Skip to content

CES Recap - Ride Into The Future

- 3 min read

Share this article

CES Recap - Ride Into The Future

CES wrapped up last weekend and we had all eyes on any sustainability news and tech we could find. While sustainable hardware wasn’t at the forefront of CES this year, we did catch a few trends from companies who are making smart moves in the sustainability space. 

Every January, the Consumer Electronics Show has many well known brands from around the world flooding through its doors and displaying their latest and greatest innovations.. Some announcements really stood out to us this year from the likes of Belkin, Samsung and Acer. 

Image from Belkin showing new PCR productsLet's start with talking about Belkin. The company announced that it will start to use between 73-75% of post-consumer recycled plastics (PCR) in its popular power products such as wireless chargers, power banks and wall chargers. A big part of what makes this announcement so exciting is that PCR comes from discarded goods that would usually end up in landfill, adding to the already huge problem of e-waste. The reuse of this plastic reduces e-waste and gives it a new life in another product, such as your next phone charger. You’ll be able to find the new sustainable range on the shelves some time in 2023. It will be labeled with “Made with Recycled Plastic Products” or “100% Plastic Free Packaging” 

The next brand to call out is Samsung. As one of the biggest tech companies in the world, we expect Samsung to be leading the way when it comes to the environment. This year we saw some interesting announcements in their home and lifestyle range. Samsung's latest bespoke home appliances feature SmartThings Energy which analyses the device’s power usage and adapts the settings to reduce consumption. It claims that with a new AI Energy Mode, compatible refrigerators can save 15% more energy, compatible ACs can save 20% more energy, and compatible washers can use 35% less energy (on select cycles). Now that is smart tech!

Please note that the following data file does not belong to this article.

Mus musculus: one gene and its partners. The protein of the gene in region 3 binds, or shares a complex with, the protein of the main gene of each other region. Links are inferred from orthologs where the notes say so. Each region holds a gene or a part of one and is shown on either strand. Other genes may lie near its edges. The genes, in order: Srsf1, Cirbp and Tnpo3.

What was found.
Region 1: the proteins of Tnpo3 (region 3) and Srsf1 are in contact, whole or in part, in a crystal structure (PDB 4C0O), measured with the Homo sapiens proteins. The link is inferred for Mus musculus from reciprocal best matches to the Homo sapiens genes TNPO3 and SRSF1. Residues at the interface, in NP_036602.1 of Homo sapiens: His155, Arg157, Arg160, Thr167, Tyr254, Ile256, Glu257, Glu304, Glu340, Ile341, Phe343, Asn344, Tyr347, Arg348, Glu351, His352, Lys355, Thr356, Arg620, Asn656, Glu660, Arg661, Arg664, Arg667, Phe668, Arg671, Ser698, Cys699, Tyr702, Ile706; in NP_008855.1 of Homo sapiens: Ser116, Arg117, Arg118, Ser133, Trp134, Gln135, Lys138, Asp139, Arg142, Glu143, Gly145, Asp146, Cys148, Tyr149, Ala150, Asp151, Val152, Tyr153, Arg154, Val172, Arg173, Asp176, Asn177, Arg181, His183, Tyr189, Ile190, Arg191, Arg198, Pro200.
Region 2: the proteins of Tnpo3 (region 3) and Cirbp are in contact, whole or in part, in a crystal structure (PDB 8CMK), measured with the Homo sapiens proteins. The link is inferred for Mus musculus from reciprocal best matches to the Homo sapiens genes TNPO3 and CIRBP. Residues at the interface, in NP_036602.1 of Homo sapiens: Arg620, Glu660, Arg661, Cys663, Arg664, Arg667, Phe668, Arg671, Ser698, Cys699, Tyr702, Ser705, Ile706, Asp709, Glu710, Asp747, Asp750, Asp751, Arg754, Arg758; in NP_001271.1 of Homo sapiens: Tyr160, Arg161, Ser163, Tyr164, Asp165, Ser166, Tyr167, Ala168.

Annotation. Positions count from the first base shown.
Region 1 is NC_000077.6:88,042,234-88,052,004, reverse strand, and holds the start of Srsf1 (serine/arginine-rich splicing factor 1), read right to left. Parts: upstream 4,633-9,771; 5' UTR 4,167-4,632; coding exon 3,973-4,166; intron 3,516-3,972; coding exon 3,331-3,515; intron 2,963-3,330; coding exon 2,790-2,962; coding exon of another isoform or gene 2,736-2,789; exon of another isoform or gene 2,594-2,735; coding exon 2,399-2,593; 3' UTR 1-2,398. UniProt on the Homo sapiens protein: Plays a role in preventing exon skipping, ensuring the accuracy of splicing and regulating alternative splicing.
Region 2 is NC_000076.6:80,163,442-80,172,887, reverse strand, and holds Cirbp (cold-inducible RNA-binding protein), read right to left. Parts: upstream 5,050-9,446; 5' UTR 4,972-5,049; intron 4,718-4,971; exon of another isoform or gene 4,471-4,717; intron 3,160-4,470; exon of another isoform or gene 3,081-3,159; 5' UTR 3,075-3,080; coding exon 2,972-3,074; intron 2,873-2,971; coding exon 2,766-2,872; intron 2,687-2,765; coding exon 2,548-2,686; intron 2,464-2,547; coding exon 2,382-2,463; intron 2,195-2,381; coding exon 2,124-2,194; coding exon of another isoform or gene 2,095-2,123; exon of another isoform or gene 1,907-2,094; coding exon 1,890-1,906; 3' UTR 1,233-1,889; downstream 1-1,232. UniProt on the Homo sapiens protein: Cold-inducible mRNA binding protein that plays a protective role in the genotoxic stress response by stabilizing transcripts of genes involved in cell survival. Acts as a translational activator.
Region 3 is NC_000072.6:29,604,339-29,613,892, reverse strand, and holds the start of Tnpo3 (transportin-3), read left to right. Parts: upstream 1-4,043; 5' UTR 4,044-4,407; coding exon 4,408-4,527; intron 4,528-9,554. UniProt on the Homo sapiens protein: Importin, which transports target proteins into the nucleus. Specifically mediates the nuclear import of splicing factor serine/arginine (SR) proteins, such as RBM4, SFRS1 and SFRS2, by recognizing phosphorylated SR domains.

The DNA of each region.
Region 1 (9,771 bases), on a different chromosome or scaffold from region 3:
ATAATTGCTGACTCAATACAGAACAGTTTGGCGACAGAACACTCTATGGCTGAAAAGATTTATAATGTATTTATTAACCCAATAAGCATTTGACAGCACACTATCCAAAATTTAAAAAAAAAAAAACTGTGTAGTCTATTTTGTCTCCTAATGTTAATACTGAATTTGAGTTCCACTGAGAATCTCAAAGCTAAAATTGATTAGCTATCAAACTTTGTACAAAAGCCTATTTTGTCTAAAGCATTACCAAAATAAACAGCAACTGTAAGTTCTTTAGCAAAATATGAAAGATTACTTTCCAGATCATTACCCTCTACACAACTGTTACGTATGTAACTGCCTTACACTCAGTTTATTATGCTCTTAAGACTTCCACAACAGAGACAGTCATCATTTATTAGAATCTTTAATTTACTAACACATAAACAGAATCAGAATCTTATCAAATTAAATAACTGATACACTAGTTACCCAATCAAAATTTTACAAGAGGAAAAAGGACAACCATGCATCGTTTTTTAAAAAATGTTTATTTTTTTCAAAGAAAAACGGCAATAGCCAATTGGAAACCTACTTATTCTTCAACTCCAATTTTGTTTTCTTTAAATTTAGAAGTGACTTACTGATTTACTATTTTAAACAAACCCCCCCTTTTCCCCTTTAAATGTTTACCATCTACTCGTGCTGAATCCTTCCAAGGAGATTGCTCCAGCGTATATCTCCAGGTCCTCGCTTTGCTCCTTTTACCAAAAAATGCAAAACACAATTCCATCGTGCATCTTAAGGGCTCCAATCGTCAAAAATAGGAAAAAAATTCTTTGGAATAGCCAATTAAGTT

Even smarter and back to plastics, Samsung is looking to make sure microplastics stay out of the ocean by introducing what it’s calling Less Microfiber Cycle and Filter features in its latest line of washers. In a partnership with Patagonia, these features will stop microplastics from being released in the water and help save the environment. There are up to 54% fewer microplastics in Samsung's products, which is an impressive statistic. In Europe, you can already purchase a washer with this technology, with the rest of the world to follow later this year.

Last but certainly not least, was Acer’s new bike-desk hybrid that can power your devices as you work and workout. By converting energy from the rider into power, the eKinekt BD 3 can charge your laptop and other devices via its two USB-A and one USB-C port. There's 2 modes to choose from, one being working mode and the other, sports mode for those more intensive workouts. As if that wasn't enough, Acer also made the casing of PCR, the same plastic we discussed in Belkin’s sustainable product line. You can be cycling through your emails later this year for just £999. 

Although CES isn't too heavily focused on sustainability yet, we can expect that it will gain more traction in the coming years. We recently wrote about how Dell is creating a laptop that will hopefully be your last by using modular design to help upgrade and recycle fully working parts. These small steps will help carve out the future for more sustainable and environmentally friendly technology. We can’t wait to see how the space adapts over the next few years.

Share this article

Written by

More from the Journal